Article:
Effects of Deepwater Horizon spill reach farther than originally thought

By on August 28, 2013
Workers clean a beach after the Deepwater Horizon spill (Credit: National Institute for Occupational Safety and Health)

A new study led by researchers from the University of South Florida suggests that the 2010 Deepwater Horizon oil spill could be causing more damage along the Florida coast than originally predicted, the Tampa Bay Times reported.

After the spill, research showed no signs of oil around Tampa Bay’s beaches, which are roughly 80 miles from the Deepwater Horizon’s location. However, new research has shown that a major upwelling from deep within the Gulf of Mexico resulted in oil deposits reaching Tampa Bay and Sarasota Bay towards the end of last year.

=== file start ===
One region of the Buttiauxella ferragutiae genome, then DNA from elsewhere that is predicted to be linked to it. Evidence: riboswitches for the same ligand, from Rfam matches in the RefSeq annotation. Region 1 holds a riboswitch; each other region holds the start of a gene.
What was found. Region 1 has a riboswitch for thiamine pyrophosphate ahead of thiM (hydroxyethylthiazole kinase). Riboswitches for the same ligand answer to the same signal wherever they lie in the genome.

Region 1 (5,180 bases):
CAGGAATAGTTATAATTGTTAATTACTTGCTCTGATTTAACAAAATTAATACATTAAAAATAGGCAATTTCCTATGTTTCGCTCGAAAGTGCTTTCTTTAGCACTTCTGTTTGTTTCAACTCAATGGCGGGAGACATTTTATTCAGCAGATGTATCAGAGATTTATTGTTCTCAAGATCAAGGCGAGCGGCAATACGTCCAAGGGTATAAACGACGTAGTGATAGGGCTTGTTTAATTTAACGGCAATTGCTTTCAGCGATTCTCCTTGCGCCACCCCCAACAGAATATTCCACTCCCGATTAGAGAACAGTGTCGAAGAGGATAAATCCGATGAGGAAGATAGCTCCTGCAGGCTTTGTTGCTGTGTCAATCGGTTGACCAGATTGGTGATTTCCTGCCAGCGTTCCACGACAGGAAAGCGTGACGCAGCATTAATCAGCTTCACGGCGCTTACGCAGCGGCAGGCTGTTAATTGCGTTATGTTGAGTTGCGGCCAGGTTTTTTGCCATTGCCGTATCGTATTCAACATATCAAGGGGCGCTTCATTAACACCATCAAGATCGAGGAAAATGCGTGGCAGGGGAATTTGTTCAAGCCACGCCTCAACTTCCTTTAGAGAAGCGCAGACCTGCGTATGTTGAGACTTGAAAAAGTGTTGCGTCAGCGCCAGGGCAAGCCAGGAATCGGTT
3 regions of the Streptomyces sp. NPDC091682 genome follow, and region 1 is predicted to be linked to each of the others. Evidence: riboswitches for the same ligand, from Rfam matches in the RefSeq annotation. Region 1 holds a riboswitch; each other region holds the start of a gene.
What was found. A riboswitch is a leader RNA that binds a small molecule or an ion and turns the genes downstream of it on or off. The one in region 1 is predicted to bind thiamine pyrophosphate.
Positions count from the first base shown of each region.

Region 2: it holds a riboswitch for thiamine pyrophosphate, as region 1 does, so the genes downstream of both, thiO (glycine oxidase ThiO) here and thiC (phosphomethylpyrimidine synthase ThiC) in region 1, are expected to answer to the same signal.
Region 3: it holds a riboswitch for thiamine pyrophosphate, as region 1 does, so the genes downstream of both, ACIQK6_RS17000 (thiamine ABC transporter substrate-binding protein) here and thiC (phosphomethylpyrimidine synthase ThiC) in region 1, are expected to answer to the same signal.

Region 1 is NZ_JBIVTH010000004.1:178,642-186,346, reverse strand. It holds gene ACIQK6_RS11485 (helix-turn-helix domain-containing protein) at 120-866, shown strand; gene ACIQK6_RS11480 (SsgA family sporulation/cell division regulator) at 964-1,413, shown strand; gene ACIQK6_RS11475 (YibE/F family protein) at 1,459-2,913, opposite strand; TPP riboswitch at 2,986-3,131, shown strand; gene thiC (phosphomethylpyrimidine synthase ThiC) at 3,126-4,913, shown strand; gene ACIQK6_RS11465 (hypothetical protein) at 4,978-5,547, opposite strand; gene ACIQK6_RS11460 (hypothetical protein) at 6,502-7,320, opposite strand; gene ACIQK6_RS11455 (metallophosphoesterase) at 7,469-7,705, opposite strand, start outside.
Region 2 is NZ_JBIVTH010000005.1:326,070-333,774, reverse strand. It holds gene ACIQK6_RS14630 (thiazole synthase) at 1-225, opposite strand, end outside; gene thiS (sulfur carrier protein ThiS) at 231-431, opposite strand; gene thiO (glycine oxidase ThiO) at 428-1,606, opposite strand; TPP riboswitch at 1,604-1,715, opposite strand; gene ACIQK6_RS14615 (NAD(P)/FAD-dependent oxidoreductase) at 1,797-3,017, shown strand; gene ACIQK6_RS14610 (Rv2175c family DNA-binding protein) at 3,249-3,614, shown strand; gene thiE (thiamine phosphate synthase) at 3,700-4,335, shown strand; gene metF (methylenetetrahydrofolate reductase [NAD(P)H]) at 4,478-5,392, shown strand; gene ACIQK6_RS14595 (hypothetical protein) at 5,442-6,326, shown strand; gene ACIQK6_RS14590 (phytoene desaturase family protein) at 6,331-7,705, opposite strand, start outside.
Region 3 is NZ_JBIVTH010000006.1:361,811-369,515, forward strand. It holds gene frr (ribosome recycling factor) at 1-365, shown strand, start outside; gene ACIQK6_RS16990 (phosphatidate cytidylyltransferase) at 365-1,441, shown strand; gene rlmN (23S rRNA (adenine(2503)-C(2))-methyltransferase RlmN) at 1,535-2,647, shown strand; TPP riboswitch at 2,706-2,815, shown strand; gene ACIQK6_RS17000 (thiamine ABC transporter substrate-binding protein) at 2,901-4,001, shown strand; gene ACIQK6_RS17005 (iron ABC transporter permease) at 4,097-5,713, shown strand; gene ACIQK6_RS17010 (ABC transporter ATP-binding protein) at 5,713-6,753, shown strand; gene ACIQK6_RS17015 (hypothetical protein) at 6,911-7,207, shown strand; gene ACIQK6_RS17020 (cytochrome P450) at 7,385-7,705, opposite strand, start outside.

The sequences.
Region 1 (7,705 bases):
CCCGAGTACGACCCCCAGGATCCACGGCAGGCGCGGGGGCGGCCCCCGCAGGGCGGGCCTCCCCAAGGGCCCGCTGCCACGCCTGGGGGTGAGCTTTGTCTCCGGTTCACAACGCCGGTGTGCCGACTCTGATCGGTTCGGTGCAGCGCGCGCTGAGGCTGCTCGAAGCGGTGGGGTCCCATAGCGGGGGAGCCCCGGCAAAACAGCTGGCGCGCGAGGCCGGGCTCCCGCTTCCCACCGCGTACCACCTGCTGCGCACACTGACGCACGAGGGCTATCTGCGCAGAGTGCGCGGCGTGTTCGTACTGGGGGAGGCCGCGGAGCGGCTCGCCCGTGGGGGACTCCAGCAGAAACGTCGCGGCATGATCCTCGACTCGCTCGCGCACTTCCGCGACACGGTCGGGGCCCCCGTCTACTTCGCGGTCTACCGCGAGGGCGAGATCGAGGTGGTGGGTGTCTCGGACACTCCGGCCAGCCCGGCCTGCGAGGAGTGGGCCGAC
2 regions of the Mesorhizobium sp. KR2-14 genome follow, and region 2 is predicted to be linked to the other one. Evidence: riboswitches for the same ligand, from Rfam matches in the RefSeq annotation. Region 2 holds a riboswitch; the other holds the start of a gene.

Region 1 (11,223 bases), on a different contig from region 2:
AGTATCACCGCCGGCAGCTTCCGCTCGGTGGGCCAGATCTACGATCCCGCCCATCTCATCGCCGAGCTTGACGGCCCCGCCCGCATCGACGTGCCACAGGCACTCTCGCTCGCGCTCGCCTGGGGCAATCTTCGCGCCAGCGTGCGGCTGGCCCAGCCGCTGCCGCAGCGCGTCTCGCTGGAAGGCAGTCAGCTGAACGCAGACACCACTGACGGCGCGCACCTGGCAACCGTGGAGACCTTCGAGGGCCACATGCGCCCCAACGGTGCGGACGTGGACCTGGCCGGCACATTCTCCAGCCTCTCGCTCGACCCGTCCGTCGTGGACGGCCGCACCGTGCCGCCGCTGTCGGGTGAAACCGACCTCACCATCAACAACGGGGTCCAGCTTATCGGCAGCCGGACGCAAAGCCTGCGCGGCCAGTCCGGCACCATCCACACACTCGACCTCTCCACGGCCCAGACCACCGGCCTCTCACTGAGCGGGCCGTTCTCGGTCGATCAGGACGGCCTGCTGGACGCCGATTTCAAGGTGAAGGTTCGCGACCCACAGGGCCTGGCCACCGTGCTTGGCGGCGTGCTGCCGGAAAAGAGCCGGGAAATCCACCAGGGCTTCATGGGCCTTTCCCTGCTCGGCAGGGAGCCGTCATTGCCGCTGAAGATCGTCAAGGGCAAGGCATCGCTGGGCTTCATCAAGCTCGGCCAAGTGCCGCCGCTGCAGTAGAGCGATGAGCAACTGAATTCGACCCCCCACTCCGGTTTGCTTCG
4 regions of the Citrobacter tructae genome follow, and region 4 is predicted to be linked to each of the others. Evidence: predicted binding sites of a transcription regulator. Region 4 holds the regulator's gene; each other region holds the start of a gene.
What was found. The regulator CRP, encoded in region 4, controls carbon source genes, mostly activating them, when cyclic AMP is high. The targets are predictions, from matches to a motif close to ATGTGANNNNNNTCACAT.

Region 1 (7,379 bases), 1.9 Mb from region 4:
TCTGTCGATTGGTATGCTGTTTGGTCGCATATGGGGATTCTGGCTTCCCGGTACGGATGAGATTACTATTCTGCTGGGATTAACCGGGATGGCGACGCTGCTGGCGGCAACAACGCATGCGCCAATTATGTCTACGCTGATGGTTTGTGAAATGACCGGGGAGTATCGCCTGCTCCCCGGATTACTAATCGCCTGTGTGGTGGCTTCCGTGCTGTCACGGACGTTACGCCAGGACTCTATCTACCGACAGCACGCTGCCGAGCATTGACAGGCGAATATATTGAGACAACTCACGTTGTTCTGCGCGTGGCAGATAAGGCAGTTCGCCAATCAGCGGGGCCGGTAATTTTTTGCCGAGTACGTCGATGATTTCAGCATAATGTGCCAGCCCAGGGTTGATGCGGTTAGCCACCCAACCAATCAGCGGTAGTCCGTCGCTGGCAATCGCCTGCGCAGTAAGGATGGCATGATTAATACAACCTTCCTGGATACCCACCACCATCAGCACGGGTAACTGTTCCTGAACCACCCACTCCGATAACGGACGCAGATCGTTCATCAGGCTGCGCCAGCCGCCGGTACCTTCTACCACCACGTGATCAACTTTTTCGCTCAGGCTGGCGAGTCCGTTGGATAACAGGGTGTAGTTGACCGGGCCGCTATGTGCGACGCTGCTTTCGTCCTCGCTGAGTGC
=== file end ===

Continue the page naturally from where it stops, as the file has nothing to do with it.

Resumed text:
Recent tests of the marine life around Tampa Bay show possible signs of mutation in species as small as bacteria and as large as dolphins.

Researchers are currently attempting to link the oil deposits to the mutations occurring in the area.

Image: Workers clean a beach after the Deepwater Horizon spill (Credit: National Institute for Occupational Safety and Health)

About Adam Redling

Adam Redling is a contributing writer for the Environmental Monitor. He covers the latest news, studies and products in the field of environmental research.

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